Undergraduate Research Education Series

The Office of Undergraduate Research offers educational events on topics of interest to undergraduate student researchers and their faculty mentors. These events are open to all and are designed specifically with undergraduate students in mind.  

The Summer 2020 URES will be entirely virtual.  Full schedule available below and as a PDF FLIER HERE.

Zoom registration links will be updated as the semester goes on.  Recorded webinars will be posted after each live event.

Current UROP students are required to attend (register, login to, and participate in) 2 live events.

Please fill out the URES Evaluation Form to give feedback on each session you attend/watch.

Tuesday
May 19
11 - 12

Doing Library Research

Presented by Donna Ziegenfuss 

view a recording of this event >>

And use the following resources from the presentation as is helpful to you.  

presentation ppt >> 

presentation Handout >>

In this session, you will learn how to navigate the Marriott Library‚Äôs online resources and how to efficiently do library research.  You will be introduced to many library resources relevant to your individual field of research including field-specific journals and citation management tools.  This seminar is useful for students at any point in their project and can be revisited as online resources continue to develop.

Student feedback from this session:

"research can be really confusing but the speaker really helped give good tips to get started and resources to help down the road."

"It helped me with finding articles from google scholar to dissertations. (My articles only appeared in dissertation)"

"This session is very helpful for beginning research using the resources the library has. It also is good for continuing research and writing up own literature and comparing with other literature."

Wednesday
May 27
11 - 12

Responsible Conduct of Research

Presented by James Tabery

View a recording of this event >>

In this session, you will learn about some of the history of ethics in research and how to identify some common terms used in conversations about responsible conduct of research.  This session is useful to any student involved in research, as an introduction or a reminder about ethical conduct and debates in research.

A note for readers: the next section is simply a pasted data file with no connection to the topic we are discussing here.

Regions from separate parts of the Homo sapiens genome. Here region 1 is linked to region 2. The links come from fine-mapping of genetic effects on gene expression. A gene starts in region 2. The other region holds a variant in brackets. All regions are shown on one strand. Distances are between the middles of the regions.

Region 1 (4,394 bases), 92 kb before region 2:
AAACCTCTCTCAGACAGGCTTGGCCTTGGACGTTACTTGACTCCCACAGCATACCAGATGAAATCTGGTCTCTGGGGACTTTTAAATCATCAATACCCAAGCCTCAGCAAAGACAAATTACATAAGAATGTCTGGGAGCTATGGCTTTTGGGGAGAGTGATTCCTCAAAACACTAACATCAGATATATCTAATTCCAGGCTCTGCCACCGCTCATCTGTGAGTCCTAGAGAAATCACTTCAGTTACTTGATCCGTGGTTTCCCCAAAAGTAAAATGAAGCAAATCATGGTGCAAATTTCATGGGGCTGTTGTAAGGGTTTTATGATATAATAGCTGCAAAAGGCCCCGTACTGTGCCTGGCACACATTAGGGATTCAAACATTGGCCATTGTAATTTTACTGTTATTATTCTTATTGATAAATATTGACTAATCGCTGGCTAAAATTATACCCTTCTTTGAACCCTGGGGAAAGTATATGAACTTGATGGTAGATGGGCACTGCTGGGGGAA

Student feedback from this session:

"Anyone who is doing research involving human subjects should go to this event. The information was very valuable."

"looking at the IRB website, all of the information overwhelmed me. Now that I have attended this presentation, I feel much more confident to apply."

"I would recommend this URES session because it helped synthesize the research history that led to the formation of the IRB. It then explained the current policies in place to protect researchers and participants. Understanding the role of the IRB helped me feel prepared to engage in quality and ethical research."

Thursday
may 28
11:30 - 12:30

Microaggressions and Research

Presented by Ella Blanchard 

View a recording of this event >>

In this workshop style presentation, you will learn about what microaggressions are, a bit about how they impact folks, how to identify them when you or others are performing them, and how to deal with/respond to them.  This session is important for every student, as the content directly contributes to your overall working environment and helps develop an atmosphere of respect.

Student feedback from this session:

"We all come from places of privilege, and many things I learned helped me identify my own and other's microaggressions AND HOW TO DEAL WITH THEM, which is something super useful."

"This is an amazing opportunity to get everyone reflecting on their own bias in a welcoming and non-judgmental environment. Great for all researchers and all people in general. Thank you!"

"Speaker is very conscious of barriers to inclusivity and makes sure everyone can feel accepted at any level. Super well spoken and carefully checks privileges. She is real and straightforward. Awesome presentation."

thursday
June 4
2:30 - 3:30

Introduction to the Institutional Review Board (IRB)

Presented by Gary Henderson 

View a recording of this event >>

And use the following resources from the presentation as is helpful to you.

Presentation PPT >>